For the past decade or more, master limited partnerships (MLPs) have been one of the most popular forms used by energy companies to capitalize themselves and one of the most rewarding for their investors. These investments offered income, in most cases steadily growing, at a time of historically low interest rates. They also offered capital appreciation as the sector more often than not was one of the best performing in terms of equity returns. So what explains the rapid collapse in value that has been experienced over the past few months? Today in Part 2 of RBN’s series on MLPs, we delve further into that question, looking at Incentive Distribution Rights (IDRs) and our friends at Alerian provide a list of 118 MLPs including the “IDR splits”.
Today’s blog post is from Keith Bailey, a legend in the energy industry who was the CEO of Williams when Rusty worked for that company a few years back. Keith has served on the boards of MarkWest Energy and Williams Pipeline Partners (the predecessor company to Magellan), and today is on the boards of Cloud Peak Energy and Aegis Insurance Services. This is Keith’s third RBN blog submittal.
Before we start – a big disclaimer. RBN Energy does not advocate investment in MLPs. We are not an investment advisor. The purpose of this blog is not investment advice or endorsement.
In Episode 1 of this series, we provided a brief refresher course on MLPs and the current state of the MLP market. Recall that these are tax efficient, publically traded partnerships used mostly as investment vehicles for oil and gas midstream infrastructure. Over 84% of MLPs are involved in energy and natural resource industries. In theory, MLPs are designed for businesses with secure, stable cash flows – fee based, “toll-like” revenues that should not fluctuate dramatically with commodity prices.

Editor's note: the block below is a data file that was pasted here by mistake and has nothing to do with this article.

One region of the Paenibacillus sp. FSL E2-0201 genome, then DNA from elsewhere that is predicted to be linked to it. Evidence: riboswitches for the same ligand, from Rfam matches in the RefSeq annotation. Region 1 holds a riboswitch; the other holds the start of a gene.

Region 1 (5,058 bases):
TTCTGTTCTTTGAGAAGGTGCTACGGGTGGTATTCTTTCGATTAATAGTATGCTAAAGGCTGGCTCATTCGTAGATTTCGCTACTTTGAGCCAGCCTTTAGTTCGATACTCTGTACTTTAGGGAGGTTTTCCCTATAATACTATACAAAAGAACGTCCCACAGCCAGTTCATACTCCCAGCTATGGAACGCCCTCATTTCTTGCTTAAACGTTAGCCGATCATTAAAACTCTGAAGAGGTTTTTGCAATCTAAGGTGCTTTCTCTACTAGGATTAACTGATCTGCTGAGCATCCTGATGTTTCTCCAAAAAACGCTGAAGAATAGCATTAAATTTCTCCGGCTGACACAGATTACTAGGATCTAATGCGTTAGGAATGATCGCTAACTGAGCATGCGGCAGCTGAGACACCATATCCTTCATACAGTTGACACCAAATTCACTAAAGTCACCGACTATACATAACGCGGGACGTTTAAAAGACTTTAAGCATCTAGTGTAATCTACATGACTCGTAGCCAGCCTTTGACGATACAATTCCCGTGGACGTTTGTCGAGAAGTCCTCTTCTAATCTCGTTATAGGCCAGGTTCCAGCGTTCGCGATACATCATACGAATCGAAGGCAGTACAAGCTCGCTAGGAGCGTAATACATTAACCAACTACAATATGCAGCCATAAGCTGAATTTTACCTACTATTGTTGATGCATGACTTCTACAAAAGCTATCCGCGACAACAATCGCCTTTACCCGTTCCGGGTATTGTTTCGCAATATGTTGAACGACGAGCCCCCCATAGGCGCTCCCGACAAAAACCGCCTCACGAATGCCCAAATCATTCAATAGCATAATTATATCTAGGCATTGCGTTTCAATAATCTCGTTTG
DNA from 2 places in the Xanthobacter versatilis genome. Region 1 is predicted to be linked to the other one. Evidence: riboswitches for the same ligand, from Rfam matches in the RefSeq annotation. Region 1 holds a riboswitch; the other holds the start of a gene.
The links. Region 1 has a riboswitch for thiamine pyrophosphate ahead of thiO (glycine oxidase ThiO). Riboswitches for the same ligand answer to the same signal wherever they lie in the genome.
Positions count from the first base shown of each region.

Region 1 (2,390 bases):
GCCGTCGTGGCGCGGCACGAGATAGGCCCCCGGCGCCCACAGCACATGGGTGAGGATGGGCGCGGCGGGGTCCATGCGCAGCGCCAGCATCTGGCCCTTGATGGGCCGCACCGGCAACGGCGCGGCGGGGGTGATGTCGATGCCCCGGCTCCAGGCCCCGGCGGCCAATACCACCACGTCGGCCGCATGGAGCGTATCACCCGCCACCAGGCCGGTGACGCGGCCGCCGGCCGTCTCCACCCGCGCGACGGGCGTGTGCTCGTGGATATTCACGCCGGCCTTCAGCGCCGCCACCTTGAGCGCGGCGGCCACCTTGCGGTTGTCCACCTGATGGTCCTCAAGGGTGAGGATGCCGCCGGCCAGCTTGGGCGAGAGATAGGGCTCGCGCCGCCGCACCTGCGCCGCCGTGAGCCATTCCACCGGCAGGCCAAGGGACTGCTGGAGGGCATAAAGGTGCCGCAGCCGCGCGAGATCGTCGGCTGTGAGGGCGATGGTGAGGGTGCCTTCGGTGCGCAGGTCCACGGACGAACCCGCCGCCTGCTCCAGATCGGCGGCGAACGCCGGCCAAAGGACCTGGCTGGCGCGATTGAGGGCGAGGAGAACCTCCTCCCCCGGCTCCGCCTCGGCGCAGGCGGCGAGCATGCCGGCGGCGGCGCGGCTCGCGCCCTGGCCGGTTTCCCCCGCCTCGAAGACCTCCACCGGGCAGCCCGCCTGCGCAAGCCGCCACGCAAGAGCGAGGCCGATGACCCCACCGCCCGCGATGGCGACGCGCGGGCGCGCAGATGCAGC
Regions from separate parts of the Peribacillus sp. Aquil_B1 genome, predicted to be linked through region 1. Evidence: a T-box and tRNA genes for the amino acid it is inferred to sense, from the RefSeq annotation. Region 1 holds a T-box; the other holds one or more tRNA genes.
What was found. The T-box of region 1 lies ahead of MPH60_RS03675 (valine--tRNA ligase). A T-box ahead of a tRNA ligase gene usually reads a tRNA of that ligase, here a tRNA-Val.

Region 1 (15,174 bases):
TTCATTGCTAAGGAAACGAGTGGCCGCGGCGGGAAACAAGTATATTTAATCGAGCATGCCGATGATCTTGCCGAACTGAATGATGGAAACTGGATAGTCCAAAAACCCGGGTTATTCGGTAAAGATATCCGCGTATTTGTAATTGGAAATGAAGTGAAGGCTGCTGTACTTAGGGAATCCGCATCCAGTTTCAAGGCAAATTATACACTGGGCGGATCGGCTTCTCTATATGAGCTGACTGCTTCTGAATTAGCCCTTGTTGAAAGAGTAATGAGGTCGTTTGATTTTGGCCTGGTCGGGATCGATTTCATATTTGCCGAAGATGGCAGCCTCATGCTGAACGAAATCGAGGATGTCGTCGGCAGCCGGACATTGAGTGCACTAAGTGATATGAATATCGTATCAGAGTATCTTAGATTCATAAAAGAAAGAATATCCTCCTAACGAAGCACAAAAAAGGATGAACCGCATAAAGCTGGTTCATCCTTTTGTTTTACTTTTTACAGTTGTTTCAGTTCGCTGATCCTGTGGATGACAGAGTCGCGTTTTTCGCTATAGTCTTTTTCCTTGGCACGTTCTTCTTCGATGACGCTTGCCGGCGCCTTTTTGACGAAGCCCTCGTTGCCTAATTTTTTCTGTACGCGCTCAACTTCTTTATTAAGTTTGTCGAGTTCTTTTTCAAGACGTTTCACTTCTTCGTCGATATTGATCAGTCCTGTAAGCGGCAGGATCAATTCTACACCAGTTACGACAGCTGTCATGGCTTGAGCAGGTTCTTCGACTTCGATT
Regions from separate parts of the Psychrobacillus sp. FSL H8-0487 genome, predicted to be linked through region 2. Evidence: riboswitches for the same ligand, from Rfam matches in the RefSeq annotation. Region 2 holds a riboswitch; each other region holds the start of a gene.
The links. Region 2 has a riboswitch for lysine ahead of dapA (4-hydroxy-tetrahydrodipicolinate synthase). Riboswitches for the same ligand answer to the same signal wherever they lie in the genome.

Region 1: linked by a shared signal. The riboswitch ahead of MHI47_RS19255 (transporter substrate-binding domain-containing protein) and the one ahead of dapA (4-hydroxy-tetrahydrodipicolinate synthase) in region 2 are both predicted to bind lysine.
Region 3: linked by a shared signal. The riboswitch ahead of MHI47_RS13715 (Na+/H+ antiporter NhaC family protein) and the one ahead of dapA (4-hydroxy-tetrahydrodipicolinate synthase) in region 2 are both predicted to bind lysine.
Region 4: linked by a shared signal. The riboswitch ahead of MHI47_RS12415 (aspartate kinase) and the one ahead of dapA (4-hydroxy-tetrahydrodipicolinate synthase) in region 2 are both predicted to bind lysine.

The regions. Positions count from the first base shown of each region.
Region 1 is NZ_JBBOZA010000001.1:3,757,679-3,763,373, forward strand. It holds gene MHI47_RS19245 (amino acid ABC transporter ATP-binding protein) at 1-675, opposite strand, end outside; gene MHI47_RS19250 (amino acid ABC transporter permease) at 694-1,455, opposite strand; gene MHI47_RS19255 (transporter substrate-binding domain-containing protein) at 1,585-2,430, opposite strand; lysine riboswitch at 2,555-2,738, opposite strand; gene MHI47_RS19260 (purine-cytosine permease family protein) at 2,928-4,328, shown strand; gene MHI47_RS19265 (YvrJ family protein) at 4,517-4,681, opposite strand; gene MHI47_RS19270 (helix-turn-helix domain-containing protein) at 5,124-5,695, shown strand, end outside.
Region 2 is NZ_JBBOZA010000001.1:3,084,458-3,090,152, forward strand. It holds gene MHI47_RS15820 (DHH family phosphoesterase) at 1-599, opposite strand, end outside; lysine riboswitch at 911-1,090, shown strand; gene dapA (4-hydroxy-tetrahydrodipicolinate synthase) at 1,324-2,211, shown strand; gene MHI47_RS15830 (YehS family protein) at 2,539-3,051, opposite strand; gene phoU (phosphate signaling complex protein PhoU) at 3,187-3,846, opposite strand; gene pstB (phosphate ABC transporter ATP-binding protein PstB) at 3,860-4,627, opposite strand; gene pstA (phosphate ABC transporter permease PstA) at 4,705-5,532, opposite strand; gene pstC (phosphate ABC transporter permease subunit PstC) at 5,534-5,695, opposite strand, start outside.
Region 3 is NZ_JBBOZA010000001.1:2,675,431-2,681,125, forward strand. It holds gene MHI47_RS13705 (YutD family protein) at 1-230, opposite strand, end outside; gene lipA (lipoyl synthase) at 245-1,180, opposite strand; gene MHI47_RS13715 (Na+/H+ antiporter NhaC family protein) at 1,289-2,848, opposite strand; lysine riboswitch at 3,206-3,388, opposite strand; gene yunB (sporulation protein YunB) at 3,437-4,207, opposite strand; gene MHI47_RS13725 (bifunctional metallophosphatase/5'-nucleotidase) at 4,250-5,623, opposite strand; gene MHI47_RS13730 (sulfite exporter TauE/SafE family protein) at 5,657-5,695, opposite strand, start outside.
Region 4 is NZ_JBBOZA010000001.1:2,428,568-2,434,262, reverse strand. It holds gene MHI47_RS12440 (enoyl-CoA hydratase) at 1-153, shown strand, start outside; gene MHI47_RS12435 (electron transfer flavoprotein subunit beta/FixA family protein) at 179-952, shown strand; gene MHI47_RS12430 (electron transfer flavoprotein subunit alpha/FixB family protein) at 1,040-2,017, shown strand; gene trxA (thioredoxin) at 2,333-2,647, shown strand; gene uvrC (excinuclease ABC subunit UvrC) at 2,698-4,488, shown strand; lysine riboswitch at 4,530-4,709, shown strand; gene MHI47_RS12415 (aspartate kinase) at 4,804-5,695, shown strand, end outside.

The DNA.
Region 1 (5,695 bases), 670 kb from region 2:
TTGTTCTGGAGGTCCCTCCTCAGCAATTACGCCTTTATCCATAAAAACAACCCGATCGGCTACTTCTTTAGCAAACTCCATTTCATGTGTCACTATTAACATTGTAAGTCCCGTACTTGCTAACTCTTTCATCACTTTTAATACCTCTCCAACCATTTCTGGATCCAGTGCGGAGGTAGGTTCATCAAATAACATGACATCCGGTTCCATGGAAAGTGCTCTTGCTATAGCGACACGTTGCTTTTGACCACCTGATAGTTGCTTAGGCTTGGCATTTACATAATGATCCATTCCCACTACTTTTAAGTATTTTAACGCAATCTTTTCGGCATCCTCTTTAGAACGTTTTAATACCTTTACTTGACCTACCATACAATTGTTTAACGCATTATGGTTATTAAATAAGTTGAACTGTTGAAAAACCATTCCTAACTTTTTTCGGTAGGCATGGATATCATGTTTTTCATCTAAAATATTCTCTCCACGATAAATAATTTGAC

MLPs were integral to the shale midstream infrastructure build out over the past few years. These companies sold new partnership units to investors that offered the prospect of income in the form of cash distributions as well as growth from increasing unit values then used those funds to develop billions of dollars in midstream assets. As MLP prospects soared, the widely followed Alerian AMZ Index that tracks MLP returns increased 286% from 189 at the beginning of January 2009 to a high point of 540 in late August 2014. Then came the crude oil price crash. The AMZ index crashed 46% since it’s high in August 2014 to finish the year at 290 on December 31, 2015.
What’s the Problem?
If the theory of MLPs is that they are fee-based toll roads, why should the collapse in crude prices make such a big difference to their value? Pundits have offered a number of reasons, some of which have been important factors, others that have been only marginal contributors. For example, some have argued that since MLPs tend to trade on yield – specifically the yield versus interest rates, and the Federal Reserve is raising interest rates, that MLPs are consequently less attractive. It could be a factor, but frankly the small basis point increase we have seen so far and the modest increases that are likely over the next few months hardly explain the type of devaluation that has occurred.
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